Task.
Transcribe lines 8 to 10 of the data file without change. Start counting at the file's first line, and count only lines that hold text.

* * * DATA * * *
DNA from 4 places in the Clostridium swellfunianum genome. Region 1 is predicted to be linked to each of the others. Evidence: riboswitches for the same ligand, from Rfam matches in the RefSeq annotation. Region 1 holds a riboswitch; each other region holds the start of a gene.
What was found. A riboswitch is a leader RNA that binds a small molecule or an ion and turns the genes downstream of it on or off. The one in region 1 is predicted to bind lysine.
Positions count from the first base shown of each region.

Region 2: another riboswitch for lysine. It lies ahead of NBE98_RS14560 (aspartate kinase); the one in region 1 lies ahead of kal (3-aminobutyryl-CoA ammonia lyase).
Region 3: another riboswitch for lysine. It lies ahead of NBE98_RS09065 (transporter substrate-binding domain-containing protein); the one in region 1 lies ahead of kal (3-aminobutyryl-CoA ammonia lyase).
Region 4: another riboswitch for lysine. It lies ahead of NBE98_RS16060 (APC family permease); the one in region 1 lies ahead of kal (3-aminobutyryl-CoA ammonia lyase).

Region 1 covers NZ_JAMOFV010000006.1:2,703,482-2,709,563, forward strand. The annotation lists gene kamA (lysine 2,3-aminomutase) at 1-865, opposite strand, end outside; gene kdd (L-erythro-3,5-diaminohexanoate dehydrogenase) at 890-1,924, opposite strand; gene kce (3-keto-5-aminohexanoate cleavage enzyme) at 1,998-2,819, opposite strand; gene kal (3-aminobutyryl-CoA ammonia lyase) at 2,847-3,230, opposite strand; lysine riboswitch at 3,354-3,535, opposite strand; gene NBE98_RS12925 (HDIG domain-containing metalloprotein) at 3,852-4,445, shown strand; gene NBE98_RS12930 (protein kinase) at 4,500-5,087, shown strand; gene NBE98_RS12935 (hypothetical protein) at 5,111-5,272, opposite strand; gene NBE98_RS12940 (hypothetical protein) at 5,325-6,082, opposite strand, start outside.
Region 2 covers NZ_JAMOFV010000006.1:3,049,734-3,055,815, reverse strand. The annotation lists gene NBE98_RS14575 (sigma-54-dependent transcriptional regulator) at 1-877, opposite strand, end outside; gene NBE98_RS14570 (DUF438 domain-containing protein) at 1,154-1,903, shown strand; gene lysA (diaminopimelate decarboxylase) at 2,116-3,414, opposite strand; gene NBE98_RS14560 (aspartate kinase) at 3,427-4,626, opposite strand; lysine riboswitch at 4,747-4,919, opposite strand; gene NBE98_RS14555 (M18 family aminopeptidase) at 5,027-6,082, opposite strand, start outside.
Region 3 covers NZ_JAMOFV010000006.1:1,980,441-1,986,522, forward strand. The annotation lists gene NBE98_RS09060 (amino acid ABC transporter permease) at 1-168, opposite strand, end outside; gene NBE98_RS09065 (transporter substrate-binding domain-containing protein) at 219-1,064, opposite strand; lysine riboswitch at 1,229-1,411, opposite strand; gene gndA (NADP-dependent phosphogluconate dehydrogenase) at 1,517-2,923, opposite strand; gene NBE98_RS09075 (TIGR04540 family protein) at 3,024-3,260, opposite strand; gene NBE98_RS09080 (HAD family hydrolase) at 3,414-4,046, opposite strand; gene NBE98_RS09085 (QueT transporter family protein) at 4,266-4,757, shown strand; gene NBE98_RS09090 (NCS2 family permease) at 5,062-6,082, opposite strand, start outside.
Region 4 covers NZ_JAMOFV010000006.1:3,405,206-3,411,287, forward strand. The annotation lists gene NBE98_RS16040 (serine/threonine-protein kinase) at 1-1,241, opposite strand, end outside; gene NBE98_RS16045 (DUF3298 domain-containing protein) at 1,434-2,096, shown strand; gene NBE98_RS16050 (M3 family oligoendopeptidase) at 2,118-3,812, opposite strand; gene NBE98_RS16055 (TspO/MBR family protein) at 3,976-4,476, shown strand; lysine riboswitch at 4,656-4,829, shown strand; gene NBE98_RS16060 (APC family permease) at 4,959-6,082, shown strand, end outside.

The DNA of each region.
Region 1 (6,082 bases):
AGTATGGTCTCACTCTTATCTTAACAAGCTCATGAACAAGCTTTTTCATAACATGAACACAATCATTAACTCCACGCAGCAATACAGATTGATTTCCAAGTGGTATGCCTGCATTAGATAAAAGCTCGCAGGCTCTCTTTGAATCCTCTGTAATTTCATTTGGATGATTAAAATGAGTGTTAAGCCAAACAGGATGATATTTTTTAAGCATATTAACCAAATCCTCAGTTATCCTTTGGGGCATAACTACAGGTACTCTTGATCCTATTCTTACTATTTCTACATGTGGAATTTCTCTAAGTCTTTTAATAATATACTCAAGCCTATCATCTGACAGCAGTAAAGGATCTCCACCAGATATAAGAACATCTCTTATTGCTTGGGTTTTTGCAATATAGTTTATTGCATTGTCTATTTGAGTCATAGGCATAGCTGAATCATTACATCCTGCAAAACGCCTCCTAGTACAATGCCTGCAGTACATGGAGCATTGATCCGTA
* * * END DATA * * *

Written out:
Region 2 covers NZ_JAMOFV010000006.1:3,049,734-3,055,815, reverse strand. The annotation lists gene NBE98_RS14575 (sigma-54-dependent transcriptional regulator) at 1-877, opposite strand, end outside; gene NBE98_RS14570 (DUF438 domain-containing protein) at 1,154-1,903, shown strand; gene lysA (diaminopimelate decarboxylase) at 2,116-3,414, opposite strand; gene NBE98_RS14560 (aspartate kinase) at 3,427-4,626, opposite strand; lysine riboswitch at 4,747-4,919, opposite strand; gene NBE98_RS14555 (M18 family aminopeptidase) at 5,027-6,082, opposite strand, start outside.
Region 3 covers NZ_JAMOFV010000006.1:1,980,441-1,986,522, forward strand. The annotation lists gene NBE98_RS09060 (amino acid ABC transporter permease) at 1-168, opposite strand, end outside; gene NBE98_RS09065 (transporter substrate-binding domain-containing protein) at 219-1,064, opposite strand; lysine riboswitch at 1,229-1,411, opposite strand; gene gndA (NADP-dependent phosphogluconate dehydrogenase) at 1,517-2,923, opposite strand; gene NBE98_RS09075 (TIGR04540 family protein) at 3,024-3,260, opposite strand; gene NBE98_RS09080 (HAD family hydrolase) at 3,414-4,046, opposite strand; gene NBE98_RS09085 (QueT transporter family protein) at 4,266-4,757, shown strand; gene NBE98_RS09090 (NCS2 family permease) at 5,062-6,082, opposite strand, start outside.
Region 4 covers NZ_JAMOFV010000006.1:3,405,206-3,411,287, forward strand. The annotation lists gene NBE98_RS16040 (serine/threonine-protein kinase) at 1-1,241, opposite strand, end outside; gene NBE98_RS16045 (DUF3298 domain-containing protein) at 1,434-2,096, shown strand; gene NBE98_RS16050 (M3 family oligoendopeptidase) at 2,118-3,812, opposite strand; gene NBE98_RS16055 (TspO/MBR family protein) at 3,976-4,476, shown strand; lysine riboswitch at 4,656-4,829, shown strand; gene NBE98_RS16060 (APC family permease) at 4,959-6,082, shown strand, end outside.